In a previous post, I wrote about three kinds of item-total regressions available in dexter: the empirical one, and the smoothed versions under the Rasch model and the interaction model. In fact, there is one more item-total regression, available through the
distractor_plot command and the Shiny interfaces in dexter and dextergui. This will be the topic today.
Unlike the latter two regressions, this one does not involve a global model for the data (Rasch or interaction model): it is local. We use the
density function in R (R Development Core Team (2005)) to estimate the density of the total scores twice over the same support: for all persons, and for the persons who have given a certain response to the item. Together with the marginal frequency of the response, this is all we need to apply the Bayes rule and compute the density of the response given the total score. This is the item-total regression we need.
We call this a distractor plot because we apply it to all possible responses to the item, including non-response, and not just to the (modelled) correct response. This provides valuable insights into the quality of item writing, including trivial annoyances such as a wrong key. We don’t have to believe that multiple choice items are the pinnacle of creation but, if we do use them, we must make sure that they are written well and graded correctly. Good writing means, among other things, that along with the correct response(s) the item must contain a sufficient number of sufficiently plausible wrong alternatives (‘distractors’).
Moses (2017) gives a nice historical overview of the use of similar graphics, from the first item-total regressions drawn by Thurstone in 1925 to the graphs used routinely at ETS. He also provides examples (drawn from Livingston and Dorans (2004)) of items that are too easy, too difficult, or simply not appropriate for a given group of examinees. Let us also mention the computer program TestGraf98 (Ramsay (2000)) whose functionality has been reproduced in the R package, KernelSmoothIRT (Mazza, Punzo, and McGuire (2014)).
I will only give a couple of examples. The first one illustrates the situation I described above. Only one of the distractors is plausible, while the other two are so weak that nobody ever chooses them. Solving the item then turns, for the less able students, into coin flipping.
Note that the distractor plot is not a proper item-total regression in the sense that a total score of 0 does not necessarily go with an item score of zero; similar for the full score. In this respect, it resembles the trace lines of the 2PL and 3PL models. Just as with the other item-total regressions, we have provided curtains, drawn by default at the 5th and 95th percentile of the total score distribution. Most of the interesting (and statistically stable) stuff happens where the curtains are open.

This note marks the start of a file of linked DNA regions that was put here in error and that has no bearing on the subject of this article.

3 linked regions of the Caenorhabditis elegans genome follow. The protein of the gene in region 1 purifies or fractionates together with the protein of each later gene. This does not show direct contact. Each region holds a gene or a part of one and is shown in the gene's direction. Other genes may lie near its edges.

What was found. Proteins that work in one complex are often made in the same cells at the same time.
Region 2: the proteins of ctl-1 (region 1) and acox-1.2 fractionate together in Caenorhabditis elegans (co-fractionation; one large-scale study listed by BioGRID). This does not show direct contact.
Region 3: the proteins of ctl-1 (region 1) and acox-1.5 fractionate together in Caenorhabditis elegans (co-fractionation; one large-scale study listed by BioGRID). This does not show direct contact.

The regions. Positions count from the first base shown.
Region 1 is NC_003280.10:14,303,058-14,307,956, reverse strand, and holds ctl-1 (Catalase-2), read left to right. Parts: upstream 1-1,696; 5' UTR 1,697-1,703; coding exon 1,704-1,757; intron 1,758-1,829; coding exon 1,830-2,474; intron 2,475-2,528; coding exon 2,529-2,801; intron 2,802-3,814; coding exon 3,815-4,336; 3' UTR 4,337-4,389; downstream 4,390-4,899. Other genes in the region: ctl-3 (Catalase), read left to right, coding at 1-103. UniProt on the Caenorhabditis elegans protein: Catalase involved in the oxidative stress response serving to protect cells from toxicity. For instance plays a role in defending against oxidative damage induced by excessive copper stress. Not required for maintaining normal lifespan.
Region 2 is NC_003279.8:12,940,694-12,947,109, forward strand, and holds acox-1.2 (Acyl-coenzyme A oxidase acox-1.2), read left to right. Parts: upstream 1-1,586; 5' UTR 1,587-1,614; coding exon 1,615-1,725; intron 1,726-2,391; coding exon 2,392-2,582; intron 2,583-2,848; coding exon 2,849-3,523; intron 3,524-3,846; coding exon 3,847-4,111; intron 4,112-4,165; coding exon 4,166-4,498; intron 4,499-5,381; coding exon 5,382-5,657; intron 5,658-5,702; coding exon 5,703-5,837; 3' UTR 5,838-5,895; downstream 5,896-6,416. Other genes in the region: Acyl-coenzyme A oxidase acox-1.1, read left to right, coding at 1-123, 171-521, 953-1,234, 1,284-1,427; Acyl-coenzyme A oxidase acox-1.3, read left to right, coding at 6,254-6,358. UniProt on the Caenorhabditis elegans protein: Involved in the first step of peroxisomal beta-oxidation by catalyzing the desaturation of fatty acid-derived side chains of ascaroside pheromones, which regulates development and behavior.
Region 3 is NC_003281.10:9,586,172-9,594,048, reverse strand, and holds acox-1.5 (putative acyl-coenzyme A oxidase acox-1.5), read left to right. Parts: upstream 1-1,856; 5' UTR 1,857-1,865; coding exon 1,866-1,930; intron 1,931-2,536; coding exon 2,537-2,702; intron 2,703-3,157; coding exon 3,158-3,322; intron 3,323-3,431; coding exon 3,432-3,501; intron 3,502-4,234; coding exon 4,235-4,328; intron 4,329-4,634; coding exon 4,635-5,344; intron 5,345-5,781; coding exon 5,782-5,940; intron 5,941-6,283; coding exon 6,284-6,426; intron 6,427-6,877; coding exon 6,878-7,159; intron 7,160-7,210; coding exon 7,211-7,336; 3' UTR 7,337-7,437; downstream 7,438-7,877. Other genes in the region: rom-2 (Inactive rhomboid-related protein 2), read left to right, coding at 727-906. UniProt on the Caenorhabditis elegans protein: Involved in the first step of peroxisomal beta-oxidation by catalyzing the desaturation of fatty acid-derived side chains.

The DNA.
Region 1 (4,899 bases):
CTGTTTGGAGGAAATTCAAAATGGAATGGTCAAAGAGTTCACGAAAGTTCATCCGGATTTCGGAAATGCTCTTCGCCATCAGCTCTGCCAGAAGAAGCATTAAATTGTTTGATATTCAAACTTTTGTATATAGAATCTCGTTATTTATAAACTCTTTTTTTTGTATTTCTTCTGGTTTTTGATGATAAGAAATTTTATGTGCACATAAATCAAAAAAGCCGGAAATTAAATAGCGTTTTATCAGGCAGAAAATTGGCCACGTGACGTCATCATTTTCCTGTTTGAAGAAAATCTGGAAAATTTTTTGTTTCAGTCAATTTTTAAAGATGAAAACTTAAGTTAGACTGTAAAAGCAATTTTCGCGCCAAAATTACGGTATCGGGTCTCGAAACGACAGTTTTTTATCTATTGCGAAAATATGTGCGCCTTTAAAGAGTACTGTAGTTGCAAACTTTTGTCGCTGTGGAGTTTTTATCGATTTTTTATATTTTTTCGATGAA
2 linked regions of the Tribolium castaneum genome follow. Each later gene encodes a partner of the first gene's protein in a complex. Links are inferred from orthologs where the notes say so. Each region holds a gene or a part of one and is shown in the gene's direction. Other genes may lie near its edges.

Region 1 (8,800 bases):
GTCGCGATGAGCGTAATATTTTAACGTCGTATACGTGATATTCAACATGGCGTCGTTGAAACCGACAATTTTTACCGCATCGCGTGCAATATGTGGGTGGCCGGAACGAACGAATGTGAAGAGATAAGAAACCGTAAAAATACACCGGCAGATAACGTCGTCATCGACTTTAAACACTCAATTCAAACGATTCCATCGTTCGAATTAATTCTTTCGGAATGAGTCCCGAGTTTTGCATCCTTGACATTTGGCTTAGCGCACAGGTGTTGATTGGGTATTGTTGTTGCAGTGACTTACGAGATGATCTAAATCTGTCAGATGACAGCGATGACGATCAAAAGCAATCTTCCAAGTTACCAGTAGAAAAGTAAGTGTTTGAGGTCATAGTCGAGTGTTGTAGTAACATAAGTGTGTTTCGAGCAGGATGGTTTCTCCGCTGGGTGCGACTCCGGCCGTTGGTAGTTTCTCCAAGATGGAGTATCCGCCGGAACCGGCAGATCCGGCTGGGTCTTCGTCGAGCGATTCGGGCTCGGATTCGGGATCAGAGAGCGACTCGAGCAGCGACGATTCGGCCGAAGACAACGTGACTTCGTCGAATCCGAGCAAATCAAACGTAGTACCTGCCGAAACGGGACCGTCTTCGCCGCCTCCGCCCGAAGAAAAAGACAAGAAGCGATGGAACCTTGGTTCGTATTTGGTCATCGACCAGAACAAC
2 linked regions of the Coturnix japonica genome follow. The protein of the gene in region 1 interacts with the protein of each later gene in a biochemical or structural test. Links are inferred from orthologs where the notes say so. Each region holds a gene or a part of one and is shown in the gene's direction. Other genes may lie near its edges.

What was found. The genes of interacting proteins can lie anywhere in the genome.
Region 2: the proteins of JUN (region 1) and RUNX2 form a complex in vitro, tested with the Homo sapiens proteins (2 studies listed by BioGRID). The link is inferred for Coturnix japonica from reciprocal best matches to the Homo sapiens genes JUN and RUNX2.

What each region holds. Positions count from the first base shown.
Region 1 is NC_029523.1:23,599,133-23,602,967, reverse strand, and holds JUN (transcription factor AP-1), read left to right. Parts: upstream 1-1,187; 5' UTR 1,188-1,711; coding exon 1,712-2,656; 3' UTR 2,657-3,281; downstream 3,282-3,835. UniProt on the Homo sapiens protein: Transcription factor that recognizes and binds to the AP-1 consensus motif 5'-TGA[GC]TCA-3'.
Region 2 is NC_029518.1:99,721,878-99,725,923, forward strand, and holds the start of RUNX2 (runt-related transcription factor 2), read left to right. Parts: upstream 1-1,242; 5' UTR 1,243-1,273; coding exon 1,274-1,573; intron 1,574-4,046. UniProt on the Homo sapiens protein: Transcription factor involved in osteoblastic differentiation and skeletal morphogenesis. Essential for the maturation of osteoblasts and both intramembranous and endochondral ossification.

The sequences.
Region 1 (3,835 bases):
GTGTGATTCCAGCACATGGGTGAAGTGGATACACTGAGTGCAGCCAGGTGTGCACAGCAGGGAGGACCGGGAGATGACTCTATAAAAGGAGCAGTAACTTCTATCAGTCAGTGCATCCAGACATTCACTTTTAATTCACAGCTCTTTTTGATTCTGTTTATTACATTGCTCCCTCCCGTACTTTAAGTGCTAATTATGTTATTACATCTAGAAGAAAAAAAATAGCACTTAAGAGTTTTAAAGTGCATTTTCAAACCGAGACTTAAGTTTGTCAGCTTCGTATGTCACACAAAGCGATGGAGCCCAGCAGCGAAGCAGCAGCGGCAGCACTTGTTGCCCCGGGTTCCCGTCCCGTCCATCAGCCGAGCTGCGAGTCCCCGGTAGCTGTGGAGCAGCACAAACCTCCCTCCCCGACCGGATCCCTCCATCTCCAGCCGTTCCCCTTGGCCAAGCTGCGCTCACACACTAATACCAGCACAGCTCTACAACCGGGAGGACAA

My example data set does not contain any items with wrong keys, and I am too lazy to fake one, although it is not difficult: all I would need to do is use the
touch_rules function. It is also easy to foresee what would happen: the curve for the correct response will have a negative slope. To help discover such cases more easily, the legend for the curves shows the original response and, in brackets, the score that it is assigned by the current scoring rules. I have already given away the recipe for correcting any wrong rules.
The following example is even more messy. Thankfully, the curve for the correct response is monotone increasing, but one of the distractors is possibly too attractive and peaks in the middle, a bit like the middle category in a partial credit model. Note that the rate of non-response seems to increase slightly with the total score, which I think is also a bad sign.
To conclude, I will show something that not everybody does: a good item.
Note the high correlations of the item score with the total score and the rest score (the total omitting the item), neatly shown at the bottom as Rit and Rir.
When an item has been included in more than one booklet, the default behaviour is to display the distractor plots side by side. The position of the item in each booklet is shown in the default plot title, which may help explain unexpected differences. For example, if an item’s difficulty is higher when the item is placed towards the end of the test, this would be a sign of speededness.
Livingston, Samuel A., and Neil J. Dorans. 2004. “A Graphical Approach to Item Analysis.” ETS Research Report Series, no. 1: i–17. https://doi.org/10.1002/j.2333-8504.2004.tb01937.x.
Mazza, Angelo, Antonio Punzo, and Brian McGuire. 2014. “KernSmoothIRT: An R Package for Kernel Smoothing in Item Response Theory.” Journal of Statistical Software 58 (6): 1–34. http://www.jstatsoft.org/v58/i06/.
Moses, Tim. 2017. “A Review of Developments and Applications in Item Analysis.” In Advancing Human Assessment: The Methodological, Psychological and Policy Contributions of ETS, edited by M. von Davier and C. H. Carstensen, 19–46. New York: Springer.
Ramsay, J. O. 2000. TestGraf: A Program for the Graphical Analysis of Multiple Choice Test and Questionnaire Data. McGill University.
R Development Core Team. 2005. R: A Language and Environment for Statistical Computing. Vienna, Austria: R Foundation for Statistical Computing. https://www.R-project.org.